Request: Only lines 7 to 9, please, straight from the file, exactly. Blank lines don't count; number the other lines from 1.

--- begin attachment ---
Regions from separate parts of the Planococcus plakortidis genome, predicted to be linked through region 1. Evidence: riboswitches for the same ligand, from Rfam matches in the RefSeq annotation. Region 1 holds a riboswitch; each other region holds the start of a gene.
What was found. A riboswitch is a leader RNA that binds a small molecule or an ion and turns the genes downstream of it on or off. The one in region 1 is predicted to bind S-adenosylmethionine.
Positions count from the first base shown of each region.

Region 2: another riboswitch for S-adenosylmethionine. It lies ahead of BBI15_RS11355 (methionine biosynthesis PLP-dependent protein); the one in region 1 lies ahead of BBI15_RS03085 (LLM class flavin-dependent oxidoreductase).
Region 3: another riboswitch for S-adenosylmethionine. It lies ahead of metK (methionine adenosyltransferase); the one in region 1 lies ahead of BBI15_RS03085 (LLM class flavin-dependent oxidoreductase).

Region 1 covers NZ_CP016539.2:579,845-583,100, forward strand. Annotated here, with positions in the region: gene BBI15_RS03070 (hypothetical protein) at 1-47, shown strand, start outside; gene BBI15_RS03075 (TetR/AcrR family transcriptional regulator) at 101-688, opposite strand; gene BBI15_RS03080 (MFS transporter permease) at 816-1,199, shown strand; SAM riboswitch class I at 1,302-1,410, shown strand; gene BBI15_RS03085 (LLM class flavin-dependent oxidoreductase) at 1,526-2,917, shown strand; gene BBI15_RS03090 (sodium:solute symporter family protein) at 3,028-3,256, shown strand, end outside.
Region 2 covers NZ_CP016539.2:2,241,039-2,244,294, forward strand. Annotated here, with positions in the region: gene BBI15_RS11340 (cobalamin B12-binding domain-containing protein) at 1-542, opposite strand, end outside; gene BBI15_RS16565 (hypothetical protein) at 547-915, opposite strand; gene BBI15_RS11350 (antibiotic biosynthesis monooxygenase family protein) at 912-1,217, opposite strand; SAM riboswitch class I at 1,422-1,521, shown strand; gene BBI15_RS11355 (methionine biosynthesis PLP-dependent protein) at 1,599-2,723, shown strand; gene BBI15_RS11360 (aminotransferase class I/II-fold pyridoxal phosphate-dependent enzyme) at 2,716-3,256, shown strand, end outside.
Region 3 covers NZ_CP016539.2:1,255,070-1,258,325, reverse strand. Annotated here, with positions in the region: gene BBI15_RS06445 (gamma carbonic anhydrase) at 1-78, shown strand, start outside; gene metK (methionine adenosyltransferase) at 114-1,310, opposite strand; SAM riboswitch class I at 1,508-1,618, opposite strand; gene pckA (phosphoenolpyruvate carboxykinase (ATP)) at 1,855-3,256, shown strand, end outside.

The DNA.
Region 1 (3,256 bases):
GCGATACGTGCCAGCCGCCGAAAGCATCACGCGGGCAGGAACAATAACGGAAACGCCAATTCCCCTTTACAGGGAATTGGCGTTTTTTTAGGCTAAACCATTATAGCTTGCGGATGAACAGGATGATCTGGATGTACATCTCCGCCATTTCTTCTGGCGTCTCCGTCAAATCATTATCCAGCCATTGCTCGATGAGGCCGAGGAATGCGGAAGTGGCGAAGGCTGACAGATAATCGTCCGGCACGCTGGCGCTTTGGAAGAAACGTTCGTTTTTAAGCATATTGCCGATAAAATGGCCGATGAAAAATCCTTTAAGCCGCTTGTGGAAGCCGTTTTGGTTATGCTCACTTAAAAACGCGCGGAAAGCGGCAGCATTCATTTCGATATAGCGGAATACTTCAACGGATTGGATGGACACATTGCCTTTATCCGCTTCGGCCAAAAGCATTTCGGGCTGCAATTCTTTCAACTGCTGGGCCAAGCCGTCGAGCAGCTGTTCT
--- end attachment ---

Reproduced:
Region 2 covers NZ_CP016539.2:2,241,039-2,244,294, forward strand. Annotated here, with positions in the region: gene BBI15_RS11340 (cobalamin B12-binding domain-containing protein) at 1-542, opposite strand, end outside; gene BBI15_RS16565 (hypothetical protein) at 547-915, opposite strand; gene BBI15_RS11350 (antibiotic biosynthesis monooxygenase family protein) at 912-1,217, opposite strand; SAM riboswitch class I at 1,422-1,521, shown strand; gene BBI15_RS11355 (methionine biosynthesis PLP-dependent protein) at 1,599-2,723, shown strand; gene BBI15_RS11360 (aminotransferase class I/II-fold pyridoxal phosphate-dependent enzyme) at 2,716-3,256, shown strand, end outside.
Region 3 covers NZ_CP016539.2:1,255,070-1,258,325, reverse strand. Annotated here, with positions in the region: gene BBI15_RS06445 (gamma carbonic anhydrase) at 1-78, shown strand, start outside; gene metK (methionine adenosyltransferase) at 114-1,310, opposite strand; SAM riboswitch class I at 1,508-1,618, opposite strand; gene pckA (phosphoenolpyruvate carboxykinase (ATP)) at 1,855-3,256, shown strand, end outside.

The DNA.